You need a design phase

As much as you might want to immediately put a shovel to work, every expert suggests following a thorough plan first. “It doesn’t cost much to edit a blueprint, compared with editing a construction site after something goes wrong,” Anne says. “With proper design, planning, and engineering, a construction project can be quite exciting, predictable, and enjoyable.” This plan will also help you narrow down what your yard can actually accommodate.

“The biggest cost drivers for outdoor renovations are pools, retaining walls, slopes, and demolition,” Lenhart notes. “It’s useful to account for the most expensive features first, and then work your way down to more cost-effective design elements. Understanding the rough cost of big ticket items like decks, retaining walls, or kitchens helps you to figure out which features will deliver the most value to you. Ideally, you want to spend your budget on features that will have the greatest impact on your design.” Yardzen makes this process a cinch with an online quiz, but an in-person pro will run you through the costs before ever breaking ground. It’s also possible to complete this project in more than one phase, which would account for seasonality and provide more time to save.

“Phasing is key,” Anne says. “For example, if the pergola you want needs to be done in phase two, then make sure you install the footings needed now under phase one.”

Spaces should have more than one use

Your design should capitalize on flexibility, particularly if you’re short on space and budget. “Design spaces that can adapt to multiple uses: Entertaining, relaxation, dining, play,” Lenhart says. “Keeping boundaries between spaces broad and open, minimizing barriers within spaces, and leaning on movable furnishings goes a long way toward achieving this.”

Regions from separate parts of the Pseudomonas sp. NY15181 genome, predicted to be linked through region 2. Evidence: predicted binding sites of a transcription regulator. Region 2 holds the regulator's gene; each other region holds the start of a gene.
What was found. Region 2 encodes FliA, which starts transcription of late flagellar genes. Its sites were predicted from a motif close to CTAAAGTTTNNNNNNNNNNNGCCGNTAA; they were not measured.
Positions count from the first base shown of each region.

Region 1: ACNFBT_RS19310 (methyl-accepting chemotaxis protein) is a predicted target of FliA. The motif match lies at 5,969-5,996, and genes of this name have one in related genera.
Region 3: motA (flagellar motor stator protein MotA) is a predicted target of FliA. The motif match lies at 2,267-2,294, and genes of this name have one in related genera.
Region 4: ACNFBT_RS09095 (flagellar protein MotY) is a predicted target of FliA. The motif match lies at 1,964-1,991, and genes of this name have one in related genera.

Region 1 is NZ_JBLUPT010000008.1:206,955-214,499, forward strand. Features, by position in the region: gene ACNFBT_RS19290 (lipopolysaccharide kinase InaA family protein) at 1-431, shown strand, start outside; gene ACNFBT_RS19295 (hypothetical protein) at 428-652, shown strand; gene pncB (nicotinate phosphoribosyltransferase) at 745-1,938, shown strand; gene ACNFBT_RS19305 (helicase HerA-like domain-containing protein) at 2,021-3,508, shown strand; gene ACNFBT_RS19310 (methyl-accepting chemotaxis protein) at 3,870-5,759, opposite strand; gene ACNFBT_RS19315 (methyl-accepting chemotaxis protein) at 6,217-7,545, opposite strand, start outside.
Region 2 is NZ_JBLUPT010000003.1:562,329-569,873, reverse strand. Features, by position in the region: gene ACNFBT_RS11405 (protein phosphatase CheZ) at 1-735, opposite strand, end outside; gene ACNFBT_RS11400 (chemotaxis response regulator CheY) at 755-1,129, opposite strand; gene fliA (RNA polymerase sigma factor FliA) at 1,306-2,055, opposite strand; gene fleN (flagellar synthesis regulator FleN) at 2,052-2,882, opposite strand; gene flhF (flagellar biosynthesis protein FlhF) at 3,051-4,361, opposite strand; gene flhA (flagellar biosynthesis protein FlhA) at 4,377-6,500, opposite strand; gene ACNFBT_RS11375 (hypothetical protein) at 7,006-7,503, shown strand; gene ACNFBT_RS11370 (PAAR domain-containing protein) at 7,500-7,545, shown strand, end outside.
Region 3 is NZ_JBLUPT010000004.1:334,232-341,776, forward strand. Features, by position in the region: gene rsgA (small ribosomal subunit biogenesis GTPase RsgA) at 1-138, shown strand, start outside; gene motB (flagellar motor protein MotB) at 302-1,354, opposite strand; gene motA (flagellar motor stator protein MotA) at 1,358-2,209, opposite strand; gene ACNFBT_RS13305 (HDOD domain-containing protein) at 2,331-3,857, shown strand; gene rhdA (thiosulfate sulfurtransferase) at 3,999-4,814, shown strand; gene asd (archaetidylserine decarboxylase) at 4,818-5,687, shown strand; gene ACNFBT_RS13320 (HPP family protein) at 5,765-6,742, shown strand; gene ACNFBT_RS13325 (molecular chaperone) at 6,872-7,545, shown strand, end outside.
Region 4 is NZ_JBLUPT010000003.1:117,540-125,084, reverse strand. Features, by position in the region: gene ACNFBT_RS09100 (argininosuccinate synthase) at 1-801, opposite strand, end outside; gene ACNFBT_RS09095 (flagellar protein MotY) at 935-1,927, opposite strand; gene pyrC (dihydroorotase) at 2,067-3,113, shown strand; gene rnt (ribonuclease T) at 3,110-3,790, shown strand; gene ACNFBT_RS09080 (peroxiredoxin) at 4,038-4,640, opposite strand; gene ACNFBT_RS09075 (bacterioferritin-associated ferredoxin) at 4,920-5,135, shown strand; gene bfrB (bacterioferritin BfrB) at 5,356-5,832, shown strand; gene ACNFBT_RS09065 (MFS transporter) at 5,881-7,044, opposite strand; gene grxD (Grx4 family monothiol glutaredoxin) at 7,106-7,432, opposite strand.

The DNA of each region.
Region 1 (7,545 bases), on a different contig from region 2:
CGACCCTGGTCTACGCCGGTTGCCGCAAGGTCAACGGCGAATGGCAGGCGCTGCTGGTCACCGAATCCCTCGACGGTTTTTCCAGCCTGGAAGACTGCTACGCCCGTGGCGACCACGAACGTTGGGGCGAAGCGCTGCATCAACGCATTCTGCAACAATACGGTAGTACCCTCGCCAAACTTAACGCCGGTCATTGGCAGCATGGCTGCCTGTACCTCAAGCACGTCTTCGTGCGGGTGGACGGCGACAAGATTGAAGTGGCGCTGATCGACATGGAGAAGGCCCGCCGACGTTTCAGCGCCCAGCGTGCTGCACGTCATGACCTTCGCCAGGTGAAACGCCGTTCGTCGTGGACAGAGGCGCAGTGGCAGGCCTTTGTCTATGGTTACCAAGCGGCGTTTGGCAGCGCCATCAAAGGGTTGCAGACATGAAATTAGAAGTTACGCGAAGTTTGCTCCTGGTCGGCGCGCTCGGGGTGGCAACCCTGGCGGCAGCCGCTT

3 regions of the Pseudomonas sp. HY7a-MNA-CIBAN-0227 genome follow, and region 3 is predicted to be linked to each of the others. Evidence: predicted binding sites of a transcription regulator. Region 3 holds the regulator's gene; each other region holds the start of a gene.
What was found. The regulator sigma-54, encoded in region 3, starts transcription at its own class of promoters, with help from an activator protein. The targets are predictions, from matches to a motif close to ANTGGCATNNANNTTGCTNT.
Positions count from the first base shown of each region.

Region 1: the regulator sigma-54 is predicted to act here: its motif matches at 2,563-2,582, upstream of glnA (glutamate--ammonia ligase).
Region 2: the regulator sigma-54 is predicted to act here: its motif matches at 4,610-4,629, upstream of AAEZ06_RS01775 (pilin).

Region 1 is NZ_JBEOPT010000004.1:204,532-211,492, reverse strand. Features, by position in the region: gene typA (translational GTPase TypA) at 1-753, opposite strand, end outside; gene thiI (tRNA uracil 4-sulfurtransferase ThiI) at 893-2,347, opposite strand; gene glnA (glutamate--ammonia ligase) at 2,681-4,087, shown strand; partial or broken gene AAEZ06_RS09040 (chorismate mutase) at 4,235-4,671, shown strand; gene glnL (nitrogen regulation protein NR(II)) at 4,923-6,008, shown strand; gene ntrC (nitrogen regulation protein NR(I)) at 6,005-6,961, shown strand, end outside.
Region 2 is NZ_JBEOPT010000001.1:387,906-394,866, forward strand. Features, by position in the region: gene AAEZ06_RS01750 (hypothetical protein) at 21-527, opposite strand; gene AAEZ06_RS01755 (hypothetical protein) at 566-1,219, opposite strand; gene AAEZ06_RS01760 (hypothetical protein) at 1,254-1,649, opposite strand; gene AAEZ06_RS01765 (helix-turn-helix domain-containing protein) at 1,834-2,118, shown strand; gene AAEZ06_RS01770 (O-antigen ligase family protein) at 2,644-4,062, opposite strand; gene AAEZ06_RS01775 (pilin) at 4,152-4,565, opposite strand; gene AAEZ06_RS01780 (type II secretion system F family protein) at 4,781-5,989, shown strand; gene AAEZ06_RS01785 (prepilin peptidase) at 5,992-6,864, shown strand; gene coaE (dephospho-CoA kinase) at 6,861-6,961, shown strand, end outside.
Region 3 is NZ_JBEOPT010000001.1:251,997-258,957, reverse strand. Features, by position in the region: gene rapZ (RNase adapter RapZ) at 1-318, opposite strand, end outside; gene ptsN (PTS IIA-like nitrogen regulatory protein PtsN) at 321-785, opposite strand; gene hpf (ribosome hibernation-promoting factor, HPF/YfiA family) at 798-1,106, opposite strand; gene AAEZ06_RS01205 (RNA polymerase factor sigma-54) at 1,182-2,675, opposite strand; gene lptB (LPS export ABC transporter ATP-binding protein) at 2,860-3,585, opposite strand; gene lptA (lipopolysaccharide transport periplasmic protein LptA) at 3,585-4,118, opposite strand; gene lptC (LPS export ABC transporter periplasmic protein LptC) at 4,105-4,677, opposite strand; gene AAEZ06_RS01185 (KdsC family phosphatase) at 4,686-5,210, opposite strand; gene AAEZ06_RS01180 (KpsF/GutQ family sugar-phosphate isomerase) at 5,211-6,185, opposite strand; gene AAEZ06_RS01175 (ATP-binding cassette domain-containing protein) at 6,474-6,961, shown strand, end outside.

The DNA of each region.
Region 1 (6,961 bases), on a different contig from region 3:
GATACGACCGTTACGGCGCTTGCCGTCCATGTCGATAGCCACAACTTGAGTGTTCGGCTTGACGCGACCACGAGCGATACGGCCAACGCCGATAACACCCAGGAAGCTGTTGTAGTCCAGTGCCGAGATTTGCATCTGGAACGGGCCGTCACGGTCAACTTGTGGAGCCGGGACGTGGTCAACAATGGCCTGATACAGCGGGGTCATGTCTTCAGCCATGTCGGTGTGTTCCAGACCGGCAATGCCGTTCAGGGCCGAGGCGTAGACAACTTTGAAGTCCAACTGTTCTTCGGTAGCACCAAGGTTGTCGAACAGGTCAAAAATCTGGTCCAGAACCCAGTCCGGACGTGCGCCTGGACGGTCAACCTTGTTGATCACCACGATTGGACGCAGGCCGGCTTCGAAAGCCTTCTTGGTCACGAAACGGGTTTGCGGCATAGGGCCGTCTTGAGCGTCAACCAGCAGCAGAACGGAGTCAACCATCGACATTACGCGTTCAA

Don’t be shocked by the cost of nixing rocks

Removing things that don’t fit your vision can be expensive. “Clients are most often surprised by the cost of demolition, including concrete, stumps, rocks, and boulders,” Messner says. “Access to the yard and grading can also add unexpected expenses.” To help ensure that costs are accounted for as much as possible, keep a checklist. “Our firm has a series of checklists during the design, estimating, and construction phases,” Anne says. The checklist encompasses the scope of each construction bid and all of the possibilities inherent to that scope.

Anne also says that working with one design firm lessens the chance of potential miscommunications, which can lead to costly mistakes. But on the bright side, issues can often be spotted immediately. “Most aspects of landscaping projects are visible to the eye, rather than an interior wall that may contain old electrical, plumbing, or mold,” she notes.

If you invest in one thing, make it trees

Lenhart recommends investing in trees—particularly ones that are native to your area—to get the best return on your investment. “They offer a ton of functional benefits, like habitat provision, improved infiltration and soil health, and even reduced home energy expenditure,” he says. “From a design experience perspective, they’re just as valuable. Trees make key focal points, can help lengthen sight lines, define outdoor rooms, and lend purpose to awkward nooks.” They can also supply more privacy and shade in years to come.

But you don’t have to be as enthusiastic about investing in plants. “Installing fewer plants is fine,” Anne says. “If you work in enough layers, varying heights, contrast of foliage colors, and plants that will grow over time, then I would embrace the sparseness.”